What does an HDL level of 40 mean? Are there symptoms associated with this HDL level?
An HDL cholesterol level of 40 mg/dL is considered low. Higher levels of HDL (>60 mg/dL) are associated with a lower risk of heart disease, stroke, and heart attack.
Low HDL cholesterol doesn’t have symptoms, which is why it’s important to know your levels. Increasing your HDL cholesterol to >60 mg/dL will likely help lower your LDL “bad” cholesterol and triglyceride levels, as well as your risk for developing heart disease and other health issues.
Factors that could contribute to an HDL level of 40
A variety of factors can affect HDL levels, including your diet, weight, physical activity level, and whether or not you smoke. Medications, certain diseases, as well as your age, sex, race, and genetics also impact HDL levels.
Diet: Diets that are high in saturated fats, trans fats, added sugar, and low in fiber can lower HDL levels.
Weight. Having excess fat, particularly around the abdomen, can lead to lower levels of HDL cholesterol.
Physical Activity. Being active can help raise HDL cholesterol levels and lower LDL levels.
Smoking. Smoking lowers your HDL cholesterol which can contribute to a higher level of bad cholesterol.
Medications: Some medications can lower HDL levels in some people. These include beta-blockers (a common blood pressure medicine), anabolic steroids (including testosterone), progestins (found in some birth control pills and hormone replacement therapy), and benzodiazepines (used for anxiety and insomnia).
Metabolic disease/ uncontrolled diabetes: Metabolic disease and uncontrolled diabetes can cause lower HDL levels.
Age and Sex: Women tend to have higher HDL levels than men, though levels tend to decrease after menopause.
Genetics (heredity): Family members commonly have similar cholesterol levels, suggesting your genes can raise your risk of high cholesterol. Though rare, very low HDL cholesterol levels can also be inherited. Medical conditions that severely lower HDL levels include Tangier’s disease and familial hypoalphalipoproteinemia.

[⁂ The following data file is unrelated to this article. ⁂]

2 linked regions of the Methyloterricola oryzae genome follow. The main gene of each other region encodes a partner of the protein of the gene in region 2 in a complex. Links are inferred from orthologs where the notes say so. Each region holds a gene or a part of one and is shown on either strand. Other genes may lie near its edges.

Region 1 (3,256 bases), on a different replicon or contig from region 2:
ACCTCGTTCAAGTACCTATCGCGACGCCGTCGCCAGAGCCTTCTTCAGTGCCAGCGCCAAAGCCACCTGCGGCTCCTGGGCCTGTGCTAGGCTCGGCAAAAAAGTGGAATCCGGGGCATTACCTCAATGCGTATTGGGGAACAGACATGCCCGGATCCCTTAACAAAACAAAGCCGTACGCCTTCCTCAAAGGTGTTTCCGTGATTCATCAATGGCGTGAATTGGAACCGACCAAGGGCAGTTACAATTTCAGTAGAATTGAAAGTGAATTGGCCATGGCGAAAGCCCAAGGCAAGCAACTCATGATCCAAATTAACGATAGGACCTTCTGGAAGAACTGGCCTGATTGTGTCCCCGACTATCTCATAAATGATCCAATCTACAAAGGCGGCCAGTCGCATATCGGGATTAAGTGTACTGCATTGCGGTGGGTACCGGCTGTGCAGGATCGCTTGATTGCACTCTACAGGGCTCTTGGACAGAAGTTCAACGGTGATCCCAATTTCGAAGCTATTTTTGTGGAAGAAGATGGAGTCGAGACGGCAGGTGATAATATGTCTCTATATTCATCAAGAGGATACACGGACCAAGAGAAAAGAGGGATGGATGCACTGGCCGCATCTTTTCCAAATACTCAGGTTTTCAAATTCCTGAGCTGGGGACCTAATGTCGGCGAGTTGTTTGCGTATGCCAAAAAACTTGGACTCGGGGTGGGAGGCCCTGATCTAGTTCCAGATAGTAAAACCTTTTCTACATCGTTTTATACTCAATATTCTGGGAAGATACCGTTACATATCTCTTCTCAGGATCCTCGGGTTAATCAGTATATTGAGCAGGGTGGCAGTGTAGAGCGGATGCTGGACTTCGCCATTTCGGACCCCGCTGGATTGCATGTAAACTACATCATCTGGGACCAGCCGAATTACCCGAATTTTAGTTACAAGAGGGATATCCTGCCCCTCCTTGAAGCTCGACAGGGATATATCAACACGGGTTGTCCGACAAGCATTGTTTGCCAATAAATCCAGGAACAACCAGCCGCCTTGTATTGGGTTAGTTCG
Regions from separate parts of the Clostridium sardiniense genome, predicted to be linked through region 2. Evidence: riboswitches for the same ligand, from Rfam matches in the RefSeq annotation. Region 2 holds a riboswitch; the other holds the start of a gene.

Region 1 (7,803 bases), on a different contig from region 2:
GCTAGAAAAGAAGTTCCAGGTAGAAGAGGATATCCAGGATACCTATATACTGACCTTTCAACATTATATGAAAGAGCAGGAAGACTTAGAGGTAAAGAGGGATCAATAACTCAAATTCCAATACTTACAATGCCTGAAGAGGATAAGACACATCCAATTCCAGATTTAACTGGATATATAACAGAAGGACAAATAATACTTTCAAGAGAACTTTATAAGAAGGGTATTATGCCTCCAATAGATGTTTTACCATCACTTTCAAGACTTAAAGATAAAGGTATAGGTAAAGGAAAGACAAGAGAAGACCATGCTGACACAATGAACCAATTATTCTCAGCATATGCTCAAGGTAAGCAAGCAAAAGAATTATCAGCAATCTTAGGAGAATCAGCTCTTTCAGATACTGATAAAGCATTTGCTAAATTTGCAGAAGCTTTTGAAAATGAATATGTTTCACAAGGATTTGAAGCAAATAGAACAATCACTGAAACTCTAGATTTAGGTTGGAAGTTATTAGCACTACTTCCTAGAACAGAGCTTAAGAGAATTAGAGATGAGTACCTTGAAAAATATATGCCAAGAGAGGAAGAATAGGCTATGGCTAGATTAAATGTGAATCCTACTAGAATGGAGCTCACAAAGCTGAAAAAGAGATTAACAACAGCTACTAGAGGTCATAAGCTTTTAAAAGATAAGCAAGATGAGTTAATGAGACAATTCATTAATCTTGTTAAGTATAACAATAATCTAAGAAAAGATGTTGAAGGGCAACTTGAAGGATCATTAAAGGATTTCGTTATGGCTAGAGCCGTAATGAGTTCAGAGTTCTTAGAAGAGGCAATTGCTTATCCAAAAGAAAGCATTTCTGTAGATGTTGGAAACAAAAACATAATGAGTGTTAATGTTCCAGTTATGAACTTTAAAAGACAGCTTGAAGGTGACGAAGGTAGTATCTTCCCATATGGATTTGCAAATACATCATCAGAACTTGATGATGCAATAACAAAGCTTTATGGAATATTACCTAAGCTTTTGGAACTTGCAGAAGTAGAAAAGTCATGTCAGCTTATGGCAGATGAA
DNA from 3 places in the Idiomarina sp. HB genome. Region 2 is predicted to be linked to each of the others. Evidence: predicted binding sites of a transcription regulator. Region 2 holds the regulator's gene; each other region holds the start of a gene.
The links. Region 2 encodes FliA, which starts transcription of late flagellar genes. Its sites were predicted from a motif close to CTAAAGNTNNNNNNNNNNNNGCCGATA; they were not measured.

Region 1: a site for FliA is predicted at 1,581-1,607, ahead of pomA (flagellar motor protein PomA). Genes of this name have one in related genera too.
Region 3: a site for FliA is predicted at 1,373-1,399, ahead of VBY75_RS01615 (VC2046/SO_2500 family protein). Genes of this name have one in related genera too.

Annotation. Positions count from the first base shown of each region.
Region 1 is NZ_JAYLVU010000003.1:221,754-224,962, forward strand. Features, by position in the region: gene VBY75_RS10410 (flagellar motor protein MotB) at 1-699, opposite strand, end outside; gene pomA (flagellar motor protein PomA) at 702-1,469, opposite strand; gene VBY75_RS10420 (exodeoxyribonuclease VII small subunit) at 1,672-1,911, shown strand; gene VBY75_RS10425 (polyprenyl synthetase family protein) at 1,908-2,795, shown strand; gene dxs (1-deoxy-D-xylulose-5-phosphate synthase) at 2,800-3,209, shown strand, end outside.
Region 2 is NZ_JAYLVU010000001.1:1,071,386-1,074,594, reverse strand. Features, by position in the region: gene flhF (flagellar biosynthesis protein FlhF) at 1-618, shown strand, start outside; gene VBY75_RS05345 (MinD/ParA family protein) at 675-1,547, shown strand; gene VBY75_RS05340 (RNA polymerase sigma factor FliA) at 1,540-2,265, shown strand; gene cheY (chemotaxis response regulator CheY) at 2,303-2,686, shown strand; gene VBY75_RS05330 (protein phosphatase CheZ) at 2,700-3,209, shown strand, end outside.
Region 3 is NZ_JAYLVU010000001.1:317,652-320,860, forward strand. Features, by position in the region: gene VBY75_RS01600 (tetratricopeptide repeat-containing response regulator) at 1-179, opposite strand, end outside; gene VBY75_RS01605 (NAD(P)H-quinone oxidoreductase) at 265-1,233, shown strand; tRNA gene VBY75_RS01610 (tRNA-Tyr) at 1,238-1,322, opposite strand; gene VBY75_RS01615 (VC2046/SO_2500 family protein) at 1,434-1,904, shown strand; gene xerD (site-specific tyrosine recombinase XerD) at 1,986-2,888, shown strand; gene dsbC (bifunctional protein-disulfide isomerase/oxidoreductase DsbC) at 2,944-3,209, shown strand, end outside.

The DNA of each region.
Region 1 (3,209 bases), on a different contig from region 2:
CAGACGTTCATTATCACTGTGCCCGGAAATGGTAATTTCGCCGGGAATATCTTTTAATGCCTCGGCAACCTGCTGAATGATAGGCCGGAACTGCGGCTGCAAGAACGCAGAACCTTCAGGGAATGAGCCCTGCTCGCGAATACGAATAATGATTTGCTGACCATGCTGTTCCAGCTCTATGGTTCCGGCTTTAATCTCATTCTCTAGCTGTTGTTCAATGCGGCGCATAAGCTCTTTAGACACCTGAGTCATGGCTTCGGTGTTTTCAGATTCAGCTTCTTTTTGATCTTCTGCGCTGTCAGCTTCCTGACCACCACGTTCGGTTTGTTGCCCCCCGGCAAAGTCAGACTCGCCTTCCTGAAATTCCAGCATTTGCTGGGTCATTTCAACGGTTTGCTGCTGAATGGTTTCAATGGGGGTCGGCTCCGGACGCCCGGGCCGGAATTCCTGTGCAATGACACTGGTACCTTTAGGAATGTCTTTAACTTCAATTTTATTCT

Race. Hispanic Americans are more likely to have lower HDL levels, whereas Blacks/African Americans are more likely to have higher levels . However, other risk factors, such as high blood pressure, obesity, or diabetes, may outweigh the health benefit of higher HDL levels.
Alcohol: Some evidence suggests moderate alcohol consumption may increase HDL levels . For healthy adults, that means up to one drink a day for women of all ages and men older than age 65, and up to two drinks a day for men aged 65 and younger .
What to do if your HDL level is 40?
Consult your doctor if your HDL cholesterol level is 40 mg/dL as they will need to evaluate your total cholesterol level to determine the best course of action. With an HDL level of 40 mg/dL, your doctor may prescribe cholesterol-lowering medication if your LDL (“bad”) cholesterol and triglycerides are high.
In the meantime, making changes to your diet and adopting healthier habits can help increase your HDL cholesterol level. Here are some things you can do to give your HDL a boost:
Exercise for 30-60 minutes 5x/week.
Eat more fiber, particularly from beans and whole grains.
Avoid trans fats, like hydrogenated oils, and limit saturated fats.
Eat small, fatty fish at least twice a week.
Lose weight if you are overweight or obese.
Manage stress and get adequate sleep.
Medications and supplements used to improve HDL results
Medications are not typically prescribed for low HDL levels alone. This is because most cholesterol medications target “bad” LDL cholesterol and triglycerides. HDL levels can increase from drugs taken to lower LDL and triglyceride levels, however. Some of these include:
Fibrates: Help lower high triglyceride levels but may also help raise your HDL cholesterol.
Statins: Statins (including atorvastatin, simvastatin, and rosuvastatin) reduce cholesterol production in your liver and lowers blood cholesterol. Because they typically need to be taken for life, statins are only recommended if diet and lifestyle changes aren’t enough .
Niacin: Niacin is a B vitamin that can improve HDL levels and lower triglyceride levels when taken at prescription doses, although niacin therapy does not appear to reduce heart disease events, like heart attacks or strokes . It works by blocking the enzyme responsible for making cholesterol in the liver.
(Algal) omega-3: Made from certain marine algae, DHA-rich algal oil might help increase HDL cholesterol while lowering triglycerides, though it also seems to increase LDL (bad) cholesterol . If your LDL cholesterol level is elevated, talk to your doctor before starting an algal omega-3 supplement.
Turmeric: Commonly used to flavor and color curry dishes, turmeric may help increase HDL and lower pro-inflammatory markers, LDL cholesterol, and triglycerides . More research is needed to determine optimal form and dosage but supplementing with 500 mg/day appears safe and potentially beneficial cholesterol.